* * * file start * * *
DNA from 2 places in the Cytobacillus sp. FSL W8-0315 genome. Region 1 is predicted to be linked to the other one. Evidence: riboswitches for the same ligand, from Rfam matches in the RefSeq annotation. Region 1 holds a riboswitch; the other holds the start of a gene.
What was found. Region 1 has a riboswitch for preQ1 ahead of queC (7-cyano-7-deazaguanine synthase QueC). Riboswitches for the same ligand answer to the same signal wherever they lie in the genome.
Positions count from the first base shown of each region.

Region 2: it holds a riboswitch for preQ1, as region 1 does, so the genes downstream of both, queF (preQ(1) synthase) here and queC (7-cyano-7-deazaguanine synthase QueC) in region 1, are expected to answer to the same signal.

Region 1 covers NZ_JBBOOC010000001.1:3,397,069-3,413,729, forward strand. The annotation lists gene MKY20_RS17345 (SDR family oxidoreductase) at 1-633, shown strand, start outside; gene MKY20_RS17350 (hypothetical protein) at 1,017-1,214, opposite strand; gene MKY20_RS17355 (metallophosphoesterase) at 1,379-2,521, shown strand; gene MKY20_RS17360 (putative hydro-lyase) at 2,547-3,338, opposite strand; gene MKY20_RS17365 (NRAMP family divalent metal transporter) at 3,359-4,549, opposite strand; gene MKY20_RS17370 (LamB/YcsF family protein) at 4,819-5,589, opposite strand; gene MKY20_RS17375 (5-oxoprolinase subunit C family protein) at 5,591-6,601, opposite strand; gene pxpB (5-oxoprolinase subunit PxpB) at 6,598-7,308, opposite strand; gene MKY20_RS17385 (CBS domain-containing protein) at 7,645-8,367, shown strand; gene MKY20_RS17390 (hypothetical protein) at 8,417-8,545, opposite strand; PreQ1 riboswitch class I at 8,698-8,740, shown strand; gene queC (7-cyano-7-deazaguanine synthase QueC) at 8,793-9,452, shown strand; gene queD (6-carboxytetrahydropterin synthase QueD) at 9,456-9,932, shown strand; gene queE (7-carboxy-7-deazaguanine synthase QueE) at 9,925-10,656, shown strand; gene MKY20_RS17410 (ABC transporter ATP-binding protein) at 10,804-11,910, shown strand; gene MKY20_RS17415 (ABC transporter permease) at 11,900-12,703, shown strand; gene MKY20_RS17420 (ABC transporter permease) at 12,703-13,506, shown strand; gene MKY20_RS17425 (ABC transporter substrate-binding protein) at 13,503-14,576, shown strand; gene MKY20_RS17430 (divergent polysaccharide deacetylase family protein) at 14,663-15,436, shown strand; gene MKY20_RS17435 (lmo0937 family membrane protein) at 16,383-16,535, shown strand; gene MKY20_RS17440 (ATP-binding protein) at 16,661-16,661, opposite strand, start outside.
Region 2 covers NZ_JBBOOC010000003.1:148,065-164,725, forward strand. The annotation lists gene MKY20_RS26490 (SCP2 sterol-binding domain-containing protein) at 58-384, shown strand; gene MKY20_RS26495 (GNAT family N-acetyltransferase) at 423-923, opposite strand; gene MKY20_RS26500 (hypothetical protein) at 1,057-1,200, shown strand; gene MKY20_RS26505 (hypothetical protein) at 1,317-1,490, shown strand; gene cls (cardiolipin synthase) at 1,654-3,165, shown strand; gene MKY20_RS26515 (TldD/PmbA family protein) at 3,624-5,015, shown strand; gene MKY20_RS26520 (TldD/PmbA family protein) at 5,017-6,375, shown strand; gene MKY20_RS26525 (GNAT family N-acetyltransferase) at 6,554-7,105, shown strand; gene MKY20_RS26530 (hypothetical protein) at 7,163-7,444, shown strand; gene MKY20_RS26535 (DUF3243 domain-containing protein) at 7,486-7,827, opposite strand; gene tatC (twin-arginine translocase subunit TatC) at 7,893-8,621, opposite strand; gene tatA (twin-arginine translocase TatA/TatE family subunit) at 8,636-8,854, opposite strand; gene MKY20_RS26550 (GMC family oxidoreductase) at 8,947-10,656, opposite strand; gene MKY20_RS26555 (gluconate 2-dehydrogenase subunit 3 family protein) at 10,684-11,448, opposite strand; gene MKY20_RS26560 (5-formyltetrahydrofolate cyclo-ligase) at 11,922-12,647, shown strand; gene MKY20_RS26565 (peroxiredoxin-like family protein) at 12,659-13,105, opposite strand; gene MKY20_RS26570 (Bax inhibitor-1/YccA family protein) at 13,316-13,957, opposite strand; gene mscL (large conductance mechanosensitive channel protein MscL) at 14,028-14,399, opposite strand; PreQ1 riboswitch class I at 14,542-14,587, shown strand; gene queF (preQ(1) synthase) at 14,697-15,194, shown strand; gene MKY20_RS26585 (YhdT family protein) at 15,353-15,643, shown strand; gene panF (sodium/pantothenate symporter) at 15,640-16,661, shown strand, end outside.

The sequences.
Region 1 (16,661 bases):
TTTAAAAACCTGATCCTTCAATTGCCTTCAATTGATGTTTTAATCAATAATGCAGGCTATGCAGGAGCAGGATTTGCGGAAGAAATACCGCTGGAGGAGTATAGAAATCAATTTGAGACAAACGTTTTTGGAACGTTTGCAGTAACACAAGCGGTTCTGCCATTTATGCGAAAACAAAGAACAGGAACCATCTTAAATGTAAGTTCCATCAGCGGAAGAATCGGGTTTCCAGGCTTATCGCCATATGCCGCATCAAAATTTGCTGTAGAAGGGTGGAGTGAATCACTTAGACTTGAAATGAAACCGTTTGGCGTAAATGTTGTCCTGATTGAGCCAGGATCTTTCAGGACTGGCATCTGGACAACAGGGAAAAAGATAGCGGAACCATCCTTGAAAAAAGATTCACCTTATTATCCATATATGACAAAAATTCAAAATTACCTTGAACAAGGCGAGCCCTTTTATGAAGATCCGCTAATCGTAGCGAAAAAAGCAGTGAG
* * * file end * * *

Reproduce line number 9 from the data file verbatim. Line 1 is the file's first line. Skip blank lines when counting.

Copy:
TTTAAAAACCTGATCCTTCAATTGCCTTCAATTGATGTTTTAATCAATAATGCAGGCTATGCAGGAGCAGGATTTGCGGAAGAAATACCGCTGGAGGAGTATAGAAATCAATTTGAGACAAACGTTTTTGGAACGTTTGCAGTAACACAAGCGGTTCTGCCATTTATGCGAAAACAAAGAACAGGAACCATCTTAAATGTAAGTTCCATCAGCGGAAGAATCGGGTTTCCAGGCTTATCGCCATATGCCGCATCAAAATTTGCTGTAGAAGGGTGGAGTGAATCACTTAGACTTGAAATGAAACCGTTTGGCGTAAATGTTGTCCTGATTGAGCCAGGATCTTTCAGGACTGGCATCTGGACAACAGGGAAAAAGATAGCGGAACCATCCTTGAAAAAAGATTCACCTTATTATCCATATATGACAAAAATTCAAAATTACCTTGAACAAGGCGAGCCCTTTTATGAAGATCCGCTAATCGTAGCGAAAAAAGCAGTGAG